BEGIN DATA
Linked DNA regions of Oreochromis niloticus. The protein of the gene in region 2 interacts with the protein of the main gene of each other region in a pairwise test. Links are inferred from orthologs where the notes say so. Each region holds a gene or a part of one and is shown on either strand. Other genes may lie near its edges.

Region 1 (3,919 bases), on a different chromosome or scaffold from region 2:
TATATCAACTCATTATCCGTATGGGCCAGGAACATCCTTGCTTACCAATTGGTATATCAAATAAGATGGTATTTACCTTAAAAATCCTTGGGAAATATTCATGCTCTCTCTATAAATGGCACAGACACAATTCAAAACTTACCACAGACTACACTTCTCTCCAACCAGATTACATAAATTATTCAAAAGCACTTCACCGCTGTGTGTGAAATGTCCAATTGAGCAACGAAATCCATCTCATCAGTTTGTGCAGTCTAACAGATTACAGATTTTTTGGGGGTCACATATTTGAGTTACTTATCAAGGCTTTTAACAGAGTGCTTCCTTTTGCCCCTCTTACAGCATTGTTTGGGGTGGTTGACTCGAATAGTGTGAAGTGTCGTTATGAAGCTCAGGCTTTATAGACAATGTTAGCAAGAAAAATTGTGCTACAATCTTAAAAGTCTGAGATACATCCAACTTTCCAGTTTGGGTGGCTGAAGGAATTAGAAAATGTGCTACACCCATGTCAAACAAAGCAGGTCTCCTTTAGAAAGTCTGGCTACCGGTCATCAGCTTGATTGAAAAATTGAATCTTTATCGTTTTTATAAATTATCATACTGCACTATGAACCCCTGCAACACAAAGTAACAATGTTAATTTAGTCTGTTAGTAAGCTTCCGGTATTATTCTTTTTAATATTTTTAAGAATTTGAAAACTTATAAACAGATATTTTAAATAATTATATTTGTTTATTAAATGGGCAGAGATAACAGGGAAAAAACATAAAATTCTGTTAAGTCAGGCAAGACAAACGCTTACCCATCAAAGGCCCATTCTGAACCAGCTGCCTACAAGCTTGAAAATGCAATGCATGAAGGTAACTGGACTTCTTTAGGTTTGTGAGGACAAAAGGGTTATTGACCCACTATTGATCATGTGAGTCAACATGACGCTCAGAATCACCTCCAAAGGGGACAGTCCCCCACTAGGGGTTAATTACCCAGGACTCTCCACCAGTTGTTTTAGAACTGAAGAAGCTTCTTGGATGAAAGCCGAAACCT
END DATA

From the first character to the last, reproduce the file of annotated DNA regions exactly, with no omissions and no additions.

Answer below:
Linked DNA regions of Oreochromis niloticus. The protein of the gene in region 2 interacts with the protein of the main gene of each other region in a pairwise test. Links are inferred from orthologs where the notes say so. Each region holds a gene or a part of one and is shown on either strand. Other genes may lie near its edges.

Region 1 (3,919 bases), on a different chromosome or scaffold from region 2:
TATATCAACTCATTATCCGTATGGGCCAGGAACATCCTTGCTTACCAATTGGTATATCAAATAAGATGGTATTTACCTTAAAAATCCTTGGGAAATATTCATGCTCTCTCTATAAATGGCACAGACACAATTCAAAACTTACCACAGACTACACTTCTCTCCAACCAGATTACATAAATTATTCAAAAGCACTTCACCGCTGTGTGTGAAATGTCCAATTGAGCAACGAAATCCATCTCATCAGTTTGTGCAGTCTAACAGATTACAGATTTTTTGGGGGTCACATATTTGAGTTACTTATCAAGGCTTTTAACAGAGTGCTTCCTTTTGCCCCTCTTACAGCATTGTTTGGGGTGGTTGACTCGAATAGTGTGAAGTGTCGTTATGAAGCTCAGGCTTTATAGACAATGTTAGCAAGAAAAATTGTGCTACAATCTTAAAAGTCTGAGATACATCCAACTTTCCAGTTTGGGTGGCTGAAGGAATTAGAAAATGTGCTACACCCATGTCAAACAAAGCAGGTCTCCTTTAGAAAGTCTGGCTACCGGTCATCAGCTTGATTGAAAAATTGAATCTTTATCGTTTTTATAAATTATCATACTGCACTATGAACCCCTGCAACACAAAGTAACAATGTTAATTTAGTCTGTTAGTAAGCTTCCGGTATTATTCTTTTTAATATTTTTAAGAATTTGAAAACTTATAAACAGATATTTTAAATAATTATATTTGTTTATTAAATGGGCAGAGATAACAGGGAAAAAACATAAAATTCTGTTAAGTCAGGCAAGACAAACGCTTACCCATCAAAGGCCCATTCTGAACCAGCTGCCTACAAGCTTGAAAATGCAATGCATGAAGGTAACTGGACTTCTTTAGGTTTGTGAGGACAAAAGGGTTATTGACCCACTATTGATCATGTGAGTCAACATGACGCTCAGAATCACCTCCAAAGGGGACAGTCCCCCACTAGGGGTTAATTACCCAGGACTCTCCACCAGTTGTTTTAGAACTGAAGAAGCTTCTTGGATGAAAGCCGAAACCT